Only At The Alamo


Director James McTeigue
Year 2005
Starring Hugo Weaving, Natalie Portman and Rupert Graves
Rating R
Run Time 132min
Age Policy

18 and up; Children 6 and up will be allowed only with a parent guardian. No children under the age of 6 will be allowed.

More Info IMDb

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We'll be handing out Guy Fawkes masks at this screening, so you can protest tyranny in style.

"Remember, remember, the fifth of November..."

V FOR VENDETTA combines larger than life action with a real, timely political message. Written by the Wachowskis and directed by James McTeigue, the second unit director of the MATRIX trilogy, V FOR VENDETTA adapts Alan Moore and David Lloyd's groundbreaking comic book series of the same name.

Evey (Natalie Portman) is a production assistant living in a post-slightly-less-than-apocalyptic world in which the British government has installed totalitarian rule over its people. After being attacked and nearly raped by government officials, Evey is saved by V (Hugo Weaving), a theatrically garbed terrorist. And V is a terrorist, let us not forget. He uses bombings and murder to sell his message to a complacent society of couch potatoes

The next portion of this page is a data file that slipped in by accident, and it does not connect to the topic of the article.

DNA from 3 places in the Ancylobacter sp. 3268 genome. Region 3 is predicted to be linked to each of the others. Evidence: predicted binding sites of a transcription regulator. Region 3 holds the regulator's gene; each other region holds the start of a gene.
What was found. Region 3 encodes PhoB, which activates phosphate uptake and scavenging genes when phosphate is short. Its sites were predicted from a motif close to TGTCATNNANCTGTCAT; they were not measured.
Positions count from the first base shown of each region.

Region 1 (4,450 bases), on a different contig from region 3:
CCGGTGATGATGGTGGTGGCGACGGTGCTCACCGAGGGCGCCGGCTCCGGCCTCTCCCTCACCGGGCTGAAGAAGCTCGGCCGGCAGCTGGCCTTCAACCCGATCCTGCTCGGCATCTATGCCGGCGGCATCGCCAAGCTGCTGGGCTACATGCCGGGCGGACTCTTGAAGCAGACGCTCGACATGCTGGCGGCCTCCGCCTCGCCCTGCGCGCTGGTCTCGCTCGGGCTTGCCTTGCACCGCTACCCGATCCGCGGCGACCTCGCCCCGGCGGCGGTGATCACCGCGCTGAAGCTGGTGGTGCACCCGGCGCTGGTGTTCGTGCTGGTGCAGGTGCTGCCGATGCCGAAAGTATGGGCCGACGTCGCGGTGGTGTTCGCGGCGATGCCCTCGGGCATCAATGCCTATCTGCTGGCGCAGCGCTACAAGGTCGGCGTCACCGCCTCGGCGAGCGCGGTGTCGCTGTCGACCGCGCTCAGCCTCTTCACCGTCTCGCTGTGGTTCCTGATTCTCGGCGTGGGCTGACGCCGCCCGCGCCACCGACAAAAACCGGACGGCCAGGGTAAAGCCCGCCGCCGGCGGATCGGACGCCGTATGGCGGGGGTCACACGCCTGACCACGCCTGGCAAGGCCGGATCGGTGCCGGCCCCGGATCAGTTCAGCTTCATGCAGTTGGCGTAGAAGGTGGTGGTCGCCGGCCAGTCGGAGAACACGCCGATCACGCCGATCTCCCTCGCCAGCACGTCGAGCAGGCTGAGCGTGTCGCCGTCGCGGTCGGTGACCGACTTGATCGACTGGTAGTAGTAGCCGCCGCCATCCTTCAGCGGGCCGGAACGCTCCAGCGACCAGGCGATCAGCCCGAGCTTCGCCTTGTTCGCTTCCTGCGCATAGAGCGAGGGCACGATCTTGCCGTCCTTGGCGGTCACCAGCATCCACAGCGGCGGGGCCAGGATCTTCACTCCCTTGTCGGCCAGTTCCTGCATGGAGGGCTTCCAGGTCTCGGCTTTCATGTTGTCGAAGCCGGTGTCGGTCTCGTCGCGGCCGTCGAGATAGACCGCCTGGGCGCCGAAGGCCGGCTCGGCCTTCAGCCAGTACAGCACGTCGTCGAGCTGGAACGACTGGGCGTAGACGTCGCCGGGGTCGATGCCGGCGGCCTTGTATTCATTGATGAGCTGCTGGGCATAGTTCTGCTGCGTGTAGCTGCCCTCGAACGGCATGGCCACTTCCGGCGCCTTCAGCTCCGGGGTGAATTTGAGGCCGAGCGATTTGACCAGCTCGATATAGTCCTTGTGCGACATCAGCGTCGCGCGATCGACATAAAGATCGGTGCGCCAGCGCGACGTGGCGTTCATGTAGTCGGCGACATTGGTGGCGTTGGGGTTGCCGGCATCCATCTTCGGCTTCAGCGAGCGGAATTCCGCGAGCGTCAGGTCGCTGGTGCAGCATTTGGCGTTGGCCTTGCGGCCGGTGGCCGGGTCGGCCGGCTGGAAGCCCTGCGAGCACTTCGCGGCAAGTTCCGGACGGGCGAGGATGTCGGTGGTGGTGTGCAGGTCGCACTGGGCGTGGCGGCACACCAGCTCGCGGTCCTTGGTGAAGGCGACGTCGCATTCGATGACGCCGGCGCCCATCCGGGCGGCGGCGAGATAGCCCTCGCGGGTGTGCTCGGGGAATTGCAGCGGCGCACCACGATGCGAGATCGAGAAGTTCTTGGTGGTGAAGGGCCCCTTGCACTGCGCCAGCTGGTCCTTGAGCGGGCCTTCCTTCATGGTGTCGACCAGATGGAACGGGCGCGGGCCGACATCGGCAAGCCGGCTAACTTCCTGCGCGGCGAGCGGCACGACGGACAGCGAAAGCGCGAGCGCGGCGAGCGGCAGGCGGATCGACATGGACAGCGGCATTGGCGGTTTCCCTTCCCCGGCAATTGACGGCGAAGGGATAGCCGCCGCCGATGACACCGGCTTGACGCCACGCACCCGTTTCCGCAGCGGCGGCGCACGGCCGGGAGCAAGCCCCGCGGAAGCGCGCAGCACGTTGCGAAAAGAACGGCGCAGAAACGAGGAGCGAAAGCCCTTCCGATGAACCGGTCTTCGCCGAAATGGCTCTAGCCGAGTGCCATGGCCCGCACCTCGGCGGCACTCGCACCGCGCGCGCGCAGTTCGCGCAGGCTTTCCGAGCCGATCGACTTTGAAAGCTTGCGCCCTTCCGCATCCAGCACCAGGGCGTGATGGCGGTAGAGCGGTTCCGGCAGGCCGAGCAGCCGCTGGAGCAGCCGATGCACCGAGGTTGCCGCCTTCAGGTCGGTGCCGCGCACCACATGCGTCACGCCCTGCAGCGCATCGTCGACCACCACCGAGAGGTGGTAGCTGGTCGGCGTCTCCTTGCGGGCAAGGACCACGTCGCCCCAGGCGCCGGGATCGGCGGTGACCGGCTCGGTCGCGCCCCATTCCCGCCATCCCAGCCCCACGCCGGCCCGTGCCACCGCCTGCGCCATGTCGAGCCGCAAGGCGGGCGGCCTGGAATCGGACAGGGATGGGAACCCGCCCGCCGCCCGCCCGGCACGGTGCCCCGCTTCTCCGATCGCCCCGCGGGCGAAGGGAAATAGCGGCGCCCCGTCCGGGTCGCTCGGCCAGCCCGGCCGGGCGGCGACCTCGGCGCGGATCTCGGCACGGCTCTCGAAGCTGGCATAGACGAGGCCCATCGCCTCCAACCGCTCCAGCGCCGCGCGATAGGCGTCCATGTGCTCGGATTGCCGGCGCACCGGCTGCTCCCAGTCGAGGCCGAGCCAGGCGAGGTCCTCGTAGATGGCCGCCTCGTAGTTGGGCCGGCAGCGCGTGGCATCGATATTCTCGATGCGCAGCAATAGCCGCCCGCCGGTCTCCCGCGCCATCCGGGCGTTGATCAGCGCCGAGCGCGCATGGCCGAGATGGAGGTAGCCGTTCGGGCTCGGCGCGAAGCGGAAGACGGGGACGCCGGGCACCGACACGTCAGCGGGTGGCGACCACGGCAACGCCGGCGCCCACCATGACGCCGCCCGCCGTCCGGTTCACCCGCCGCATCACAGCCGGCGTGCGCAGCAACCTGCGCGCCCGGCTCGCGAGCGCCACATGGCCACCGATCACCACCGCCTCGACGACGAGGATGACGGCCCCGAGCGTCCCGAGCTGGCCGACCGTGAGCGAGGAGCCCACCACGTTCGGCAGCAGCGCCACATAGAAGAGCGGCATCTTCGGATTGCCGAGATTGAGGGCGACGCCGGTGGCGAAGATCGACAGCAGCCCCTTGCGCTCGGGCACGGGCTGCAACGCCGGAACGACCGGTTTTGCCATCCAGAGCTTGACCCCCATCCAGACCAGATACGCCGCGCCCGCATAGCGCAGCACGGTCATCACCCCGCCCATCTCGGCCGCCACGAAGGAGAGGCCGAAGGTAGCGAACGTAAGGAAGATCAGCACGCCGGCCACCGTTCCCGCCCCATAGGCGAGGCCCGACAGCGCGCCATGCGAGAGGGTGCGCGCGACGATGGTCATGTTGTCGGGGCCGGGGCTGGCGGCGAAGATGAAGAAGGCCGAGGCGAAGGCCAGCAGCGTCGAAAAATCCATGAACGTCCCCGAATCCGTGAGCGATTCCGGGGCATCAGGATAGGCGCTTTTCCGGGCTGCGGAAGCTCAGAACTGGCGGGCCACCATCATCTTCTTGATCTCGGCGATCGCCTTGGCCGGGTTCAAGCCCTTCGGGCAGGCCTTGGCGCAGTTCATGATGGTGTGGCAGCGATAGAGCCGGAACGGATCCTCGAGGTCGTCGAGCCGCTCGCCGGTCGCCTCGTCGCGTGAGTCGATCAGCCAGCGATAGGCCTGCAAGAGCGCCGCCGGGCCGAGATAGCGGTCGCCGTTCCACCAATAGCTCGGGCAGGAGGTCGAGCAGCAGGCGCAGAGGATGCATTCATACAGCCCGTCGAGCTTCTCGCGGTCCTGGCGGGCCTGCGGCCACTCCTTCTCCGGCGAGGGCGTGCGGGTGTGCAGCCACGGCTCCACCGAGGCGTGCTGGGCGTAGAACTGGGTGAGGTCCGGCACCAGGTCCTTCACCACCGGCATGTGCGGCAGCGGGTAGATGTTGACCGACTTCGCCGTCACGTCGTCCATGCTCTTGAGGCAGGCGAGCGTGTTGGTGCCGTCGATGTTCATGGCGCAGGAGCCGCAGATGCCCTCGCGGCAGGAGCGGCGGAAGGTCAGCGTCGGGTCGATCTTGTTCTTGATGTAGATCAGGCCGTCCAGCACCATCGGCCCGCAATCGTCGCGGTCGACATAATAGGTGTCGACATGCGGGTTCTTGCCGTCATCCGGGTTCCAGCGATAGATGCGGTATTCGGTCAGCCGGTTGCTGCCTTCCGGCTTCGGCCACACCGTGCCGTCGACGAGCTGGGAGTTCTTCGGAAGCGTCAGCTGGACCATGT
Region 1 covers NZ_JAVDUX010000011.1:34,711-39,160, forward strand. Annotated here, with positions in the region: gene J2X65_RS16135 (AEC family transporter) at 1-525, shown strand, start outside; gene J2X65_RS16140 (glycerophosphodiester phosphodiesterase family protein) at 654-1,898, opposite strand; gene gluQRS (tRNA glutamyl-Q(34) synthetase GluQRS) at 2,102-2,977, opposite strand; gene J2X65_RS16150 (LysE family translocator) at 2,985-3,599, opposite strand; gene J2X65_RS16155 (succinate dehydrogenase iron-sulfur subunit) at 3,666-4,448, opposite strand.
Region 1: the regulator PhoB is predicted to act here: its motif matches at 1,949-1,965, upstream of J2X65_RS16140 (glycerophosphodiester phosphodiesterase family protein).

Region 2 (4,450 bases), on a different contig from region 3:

Similar to 1984 or FAHRENHEIT 451, the story has all the trappings of a solid dystopian future: evil government, complacent public and a hero willing to risk it all for a single message of hope. While the comic book series was originally published between 1982 and 1985, the filmmakers have updated the story for today's political climate. Themes such as intolerance, invasion of privacy and repression of minority thought are all timeless, but specific political hot topics such as Islam, gay marriage and Avian flu find their way into the film and resonate with today's audiences.

The film's message is not of anarchy, but instead focuses on the sheer power of an idea. A man can be killed, but an idea never dies. All the terrible things V does are done with the sole intention of waking up the public and reminding it of the power of ideas. Teetering on moral ambiguity, the movie remains a tough sell, but the message is just as important now as it was in 1982.

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